To wrap things up, I’m glad John, that you brought up this idea previously of people coming to “The Rings of Power” first. I think “The Lord of the Rings” and “The Hobbit” can be sort of a generational passing of the torch. In the panel, you three mentioned you all came to the text quite young, as a lot of people do. Forgive me for being cheesy, but I wanted to know how it feels to work on something that has had an impact on you and continues to have an impact on others worldwide?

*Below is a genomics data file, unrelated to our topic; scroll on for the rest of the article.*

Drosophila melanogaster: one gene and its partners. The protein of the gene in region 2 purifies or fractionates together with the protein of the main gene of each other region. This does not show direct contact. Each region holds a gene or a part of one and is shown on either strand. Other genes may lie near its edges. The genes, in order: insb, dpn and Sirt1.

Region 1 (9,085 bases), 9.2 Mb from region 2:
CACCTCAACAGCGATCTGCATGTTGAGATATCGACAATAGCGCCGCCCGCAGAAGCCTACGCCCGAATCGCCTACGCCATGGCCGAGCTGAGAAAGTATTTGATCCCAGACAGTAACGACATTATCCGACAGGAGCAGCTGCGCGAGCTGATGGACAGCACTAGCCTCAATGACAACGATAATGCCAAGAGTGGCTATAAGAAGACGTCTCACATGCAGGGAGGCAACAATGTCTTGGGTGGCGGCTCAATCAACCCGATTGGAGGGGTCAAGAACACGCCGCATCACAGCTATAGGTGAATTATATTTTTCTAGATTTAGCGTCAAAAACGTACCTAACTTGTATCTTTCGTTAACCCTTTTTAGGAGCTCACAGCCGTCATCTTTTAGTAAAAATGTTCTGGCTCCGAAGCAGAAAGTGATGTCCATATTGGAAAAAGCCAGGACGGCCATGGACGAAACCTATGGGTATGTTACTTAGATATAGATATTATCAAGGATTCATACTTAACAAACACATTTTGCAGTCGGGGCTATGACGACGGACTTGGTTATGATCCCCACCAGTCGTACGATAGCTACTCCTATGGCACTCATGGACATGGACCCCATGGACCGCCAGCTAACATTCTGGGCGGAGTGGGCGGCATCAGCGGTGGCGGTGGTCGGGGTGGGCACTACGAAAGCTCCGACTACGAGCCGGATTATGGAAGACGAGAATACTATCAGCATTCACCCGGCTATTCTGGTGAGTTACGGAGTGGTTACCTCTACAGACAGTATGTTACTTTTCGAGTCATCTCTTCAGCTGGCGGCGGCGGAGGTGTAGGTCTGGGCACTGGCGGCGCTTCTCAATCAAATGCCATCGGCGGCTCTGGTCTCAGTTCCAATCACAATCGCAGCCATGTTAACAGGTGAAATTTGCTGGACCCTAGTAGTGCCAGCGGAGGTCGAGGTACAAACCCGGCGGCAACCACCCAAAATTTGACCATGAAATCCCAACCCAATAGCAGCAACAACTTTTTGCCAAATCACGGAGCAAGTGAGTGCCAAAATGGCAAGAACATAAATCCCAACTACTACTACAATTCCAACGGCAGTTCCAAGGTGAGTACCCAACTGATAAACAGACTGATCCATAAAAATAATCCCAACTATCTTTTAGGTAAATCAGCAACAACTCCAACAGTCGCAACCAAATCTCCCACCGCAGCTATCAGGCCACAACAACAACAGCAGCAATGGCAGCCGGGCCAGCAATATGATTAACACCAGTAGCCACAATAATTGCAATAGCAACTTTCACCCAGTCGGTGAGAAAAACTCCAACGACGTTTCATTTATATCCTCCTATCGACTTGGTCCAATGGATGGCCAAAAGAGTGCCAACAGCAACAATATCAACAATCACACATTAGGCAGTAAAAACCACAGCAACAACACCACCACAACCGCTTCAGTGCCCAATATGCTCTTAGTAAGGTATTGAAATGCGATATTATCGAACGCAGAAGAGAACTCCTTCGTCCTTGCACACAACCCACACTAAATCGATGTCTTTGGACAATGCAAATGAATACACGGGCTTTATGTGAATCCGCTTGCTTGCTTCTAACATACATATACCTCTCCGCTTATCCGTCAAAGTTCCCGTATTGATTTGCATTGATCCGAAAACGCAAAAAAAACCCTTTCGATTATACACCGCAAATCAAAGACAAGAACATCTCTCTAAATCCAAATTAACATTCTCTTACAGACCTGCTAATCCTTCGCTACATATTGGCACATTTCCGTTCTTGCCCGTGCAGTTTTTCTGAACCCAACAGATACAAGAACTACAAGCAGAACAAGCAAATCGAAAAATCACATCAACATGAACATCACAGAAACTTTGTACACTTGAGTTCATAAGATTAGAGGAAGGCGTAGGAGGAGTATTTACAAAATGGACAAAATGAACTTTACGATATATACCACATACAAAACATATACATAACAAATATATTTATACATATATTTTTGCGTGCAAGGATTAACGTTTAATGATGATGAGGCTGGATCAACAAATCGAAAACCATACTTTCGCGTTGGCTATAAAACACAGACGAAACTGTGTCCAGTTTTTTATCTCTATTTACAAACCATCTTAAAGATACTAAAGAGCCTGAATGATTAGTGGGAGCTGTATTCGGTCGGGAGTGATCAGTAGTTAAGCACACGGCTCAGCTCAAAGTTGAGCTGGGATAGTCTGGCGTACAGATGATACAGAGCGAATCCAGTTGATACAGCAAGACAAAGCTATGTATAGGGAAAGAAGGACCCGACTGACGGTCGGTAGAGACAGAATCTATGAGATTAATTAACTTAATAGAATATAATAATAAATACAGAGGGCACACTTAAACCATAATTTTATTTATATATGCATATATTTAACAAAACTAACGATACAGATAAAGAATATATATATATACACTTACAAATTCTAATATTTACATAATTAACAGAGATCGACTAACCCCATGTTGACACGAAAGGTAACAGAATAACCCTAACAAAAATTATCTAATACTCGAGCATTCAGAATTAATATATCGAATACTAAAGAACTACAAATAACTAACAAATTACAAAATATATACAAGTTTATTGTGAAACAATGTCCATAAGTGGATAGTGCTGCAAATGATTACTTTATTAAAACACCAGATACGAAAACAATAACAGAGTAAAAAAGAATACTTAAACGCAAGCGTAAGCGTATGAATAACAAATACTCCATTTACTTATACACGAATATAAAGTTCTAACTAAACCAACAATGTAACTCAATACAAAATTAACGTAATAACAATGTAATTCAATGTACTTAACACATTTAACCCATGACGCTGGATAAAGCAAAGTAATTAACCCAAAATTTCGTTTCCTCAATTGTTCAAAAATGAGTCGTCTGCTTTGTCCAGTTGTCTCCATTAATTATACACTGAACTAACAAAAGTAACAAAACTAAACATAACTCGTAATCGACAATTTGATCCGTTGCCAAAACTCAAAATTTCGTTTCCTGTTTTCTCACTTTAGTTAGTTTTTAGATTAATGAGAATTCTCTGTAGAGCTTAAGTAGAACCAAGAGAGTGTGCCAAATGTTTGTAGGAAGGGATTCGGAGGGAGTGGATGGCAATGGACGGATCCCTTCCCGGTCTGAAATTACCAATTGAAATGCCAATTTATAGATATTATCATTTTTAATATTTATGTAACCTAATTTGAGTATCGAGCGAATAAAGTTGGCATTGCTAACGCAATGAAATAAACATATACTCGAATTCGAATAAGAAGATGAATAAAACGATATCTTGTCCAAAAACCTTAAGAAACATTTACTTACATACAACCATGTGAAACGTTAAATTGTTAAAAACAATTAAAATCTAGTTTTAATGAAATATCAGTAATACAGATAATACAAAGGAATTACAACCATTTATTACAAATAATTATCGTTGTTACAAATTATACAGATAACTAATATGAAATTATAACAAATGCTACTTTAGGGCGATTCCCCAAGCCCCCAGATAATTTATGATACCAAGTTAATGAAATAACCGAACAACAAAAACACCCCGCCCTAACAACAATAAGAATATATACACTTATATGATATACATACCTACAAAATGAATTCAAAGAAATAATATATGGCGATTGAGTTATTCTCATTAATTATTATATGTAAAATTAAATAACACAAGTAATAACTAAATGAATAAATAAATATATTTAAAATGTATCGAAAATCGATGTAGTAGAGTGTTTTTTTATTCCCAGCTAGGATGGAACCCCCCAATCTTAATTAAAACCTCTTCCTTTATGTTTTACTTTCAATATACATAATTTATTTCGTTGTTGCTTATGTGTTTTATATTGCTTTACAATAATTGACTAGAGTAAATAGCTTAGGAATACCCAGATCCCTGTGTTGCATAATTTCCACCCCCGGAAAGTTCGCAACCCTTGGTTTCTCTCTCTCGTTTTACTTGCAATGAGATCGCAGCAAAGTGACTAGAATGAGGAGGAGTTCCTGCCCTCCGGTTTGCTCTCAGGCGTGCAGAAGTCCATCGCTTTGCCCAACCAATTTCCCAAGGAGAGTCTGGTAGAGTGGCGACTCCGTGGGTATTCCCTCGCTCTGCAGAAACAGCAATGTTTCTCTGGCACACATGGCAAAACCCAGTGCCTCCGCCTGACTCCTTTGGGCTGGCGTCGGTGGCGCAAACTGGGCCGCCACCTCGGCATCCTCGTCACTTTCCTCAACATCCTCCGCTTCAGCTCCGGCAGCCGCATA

Howe: I had a very delayed, kind of progressive working my way into “The Lord of the Rings.” I did enjoy it when I read it the first time, and then when the first Tolkien calendars came out, I would buy those religiously. Every month, I would do the same subject in my own style. Thankfully, none of those have survived [laughs]. 

Then, actually going to work on the first trilogy was one, a dream come true, but as well, without any guarantee whatsoever of success. It was, on my level, without any risks, of course, because if it doesn’t work out you simply go back home. But then, seeing what it became, being followed by “The Hobbit” and now being followed by “The Rings of Power,” it’s definitely become this huge thing.